Lancashire business groups worried as inflation hits ten year high
and live on Freeview channel 276
The Office of National Statistics said the rate was the highest since September 2011 and a bigger leap than feared. Supply chain problems and rising fuel costs were said to be the main drivers and economists see no fall in the first quarter of next year.
Geoff Mason, policy manager at North and Western Lancashire Chamber of Commerce said: “Rising costs have been a concern for businesses in Lancashire for most of the year. With huge increases costs of raw materials, shipping and energy it was inevitable that inflation would rise significantly.
"Businesses are finding these rises difficult at a time when recruitment problems are driving up wages. This was the time the economy was meant to be recovering and businesses rebuilding, however, these inflationary pressures, coupled with new restrictions due to the Omicron variant, could pose a serious hinderance to growth.
“Despite surging inflation, a December interest rate rise remains improbable given concerns over Omicron.
“While interest rates will rise sooner rather than later, with the current inflationary spike mostly driven by global supply constraints and price pressures, higher rates will do little to curb further price rises.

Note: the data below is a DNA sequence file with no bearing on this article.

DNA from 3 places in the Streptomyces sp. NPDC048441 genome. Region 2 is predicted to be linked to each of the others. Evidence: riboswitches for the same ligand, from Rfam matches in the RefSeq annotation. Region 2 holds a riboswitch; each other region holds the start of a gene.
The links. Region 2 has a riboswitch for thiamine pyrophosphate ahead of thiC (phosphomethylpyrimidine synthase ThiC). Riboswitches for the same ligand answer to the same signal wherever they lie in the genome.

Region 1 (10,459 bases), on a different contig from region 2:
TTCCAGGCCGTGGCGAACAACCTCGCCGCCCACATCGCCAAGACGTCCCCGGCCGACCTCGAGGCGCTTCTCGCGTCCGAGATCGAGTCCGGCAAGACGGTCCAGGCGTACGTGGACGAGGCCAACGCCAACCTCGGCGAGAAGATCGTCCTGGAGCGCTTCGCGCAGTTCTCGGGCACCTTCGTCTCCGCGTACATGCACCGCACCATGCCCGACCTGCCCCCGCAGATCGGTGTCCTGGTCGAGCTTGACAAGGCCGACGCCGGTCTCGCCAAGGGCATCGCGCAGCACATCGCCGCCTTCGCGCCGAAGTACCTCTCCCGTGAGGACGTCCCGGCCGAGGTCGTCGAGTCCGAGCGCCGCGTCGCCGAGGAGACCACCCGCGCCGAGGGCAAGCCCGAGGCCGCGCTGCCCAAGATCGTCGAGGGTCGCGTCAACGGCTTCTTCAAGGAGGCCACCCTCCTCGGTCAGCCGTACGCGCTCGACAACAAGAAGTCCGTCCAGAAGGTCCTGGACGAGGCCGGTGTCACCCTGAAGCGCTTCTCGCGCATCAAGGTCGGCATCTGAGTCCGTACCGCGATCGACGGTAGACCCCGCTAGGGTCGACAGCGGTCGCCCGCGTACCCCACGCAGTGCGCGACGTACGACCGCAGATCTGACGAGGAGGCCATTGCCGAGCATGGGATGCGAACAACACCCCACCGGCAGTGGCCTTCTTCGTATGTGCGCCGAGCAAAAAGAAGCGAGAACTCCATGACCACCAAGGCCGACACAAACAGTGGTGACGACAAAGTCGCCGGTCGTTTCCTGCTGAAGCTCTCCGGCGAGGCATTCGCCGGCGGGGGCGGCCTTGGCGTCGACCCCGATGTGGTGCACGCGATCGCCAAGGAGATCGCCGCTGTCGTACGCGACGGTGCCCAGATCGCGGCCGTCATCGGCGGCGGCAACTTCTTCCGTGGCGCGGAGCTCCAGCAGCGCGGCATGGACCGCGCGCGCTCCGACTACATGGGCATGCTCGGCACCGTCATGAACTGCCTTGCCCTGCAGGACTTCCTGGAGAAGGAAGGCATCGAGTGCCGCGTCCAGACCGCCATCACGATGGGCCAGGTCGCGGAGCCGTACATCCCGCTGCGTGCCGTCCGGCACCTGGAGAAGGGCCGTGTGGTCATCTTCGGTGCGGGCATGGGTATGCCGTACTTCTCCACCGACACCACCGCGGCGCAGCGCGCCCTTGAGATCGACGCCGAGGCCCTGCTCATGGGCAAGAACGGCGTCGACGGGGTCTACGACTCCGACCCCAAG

“Greater support is immediately needed for those businesses impacted by Plan B, including making additional grant funding available and reverting the VAT for hospitality and tourism back to its emergency rate of five per cent.”
Federation of Small Businesses National Chairman Mike Cherry said: “It’s not only Plan B restrictions that small firms in England are having to grapple with as we commence the 10-day countdown to December 25th.
"Surging operating costs, labour shortages and supply chain disruption are adding to the nightmare before Christmas being experienced by millions of small business owners.
"To directly assist firms with the spiralling costs of doing business, the current 66 per cent business rates discount for hardest-hit firms should be increased to 100 per cent. Coupling that adjustment with an increase in the targeted Employment Allowance to £5,000 would make a real difference.
Policymakers also need to accelerate delivery of the £1.5bn business rates relief .fund. It was launched many months ago, but is yet to pay out a penny.
“Firms need greater clarity – both in terms of exactly what’s expected of them in relation to Plan B as well as transparency around what Plan C would look like – so they can plan ahead.
“Small business confidence dropped every quarter this year, and we’ve lost 400,000 small businesses over the pandemic to date.
“As we hurtle towards the introduction of import checks in January and a hike in the jobs tax that is national insurance contributions in April, the government needs to act now to prevent further long-term scarring of the small business community.”
Gary Smith, GMB union general secretary, said: “Today’s inflation figures are no surprise to people across the country who are seeing their bills go through the roof.
“As prices climb ever higher, workers in both the public and private sector are facing real terms pay cuts, with many struggling to keep their families fed and clothed.
“People everywhere are being hit with this cost-of-living crisis, but the lack of any credible energy and industrial strategy from this Government is making things worse."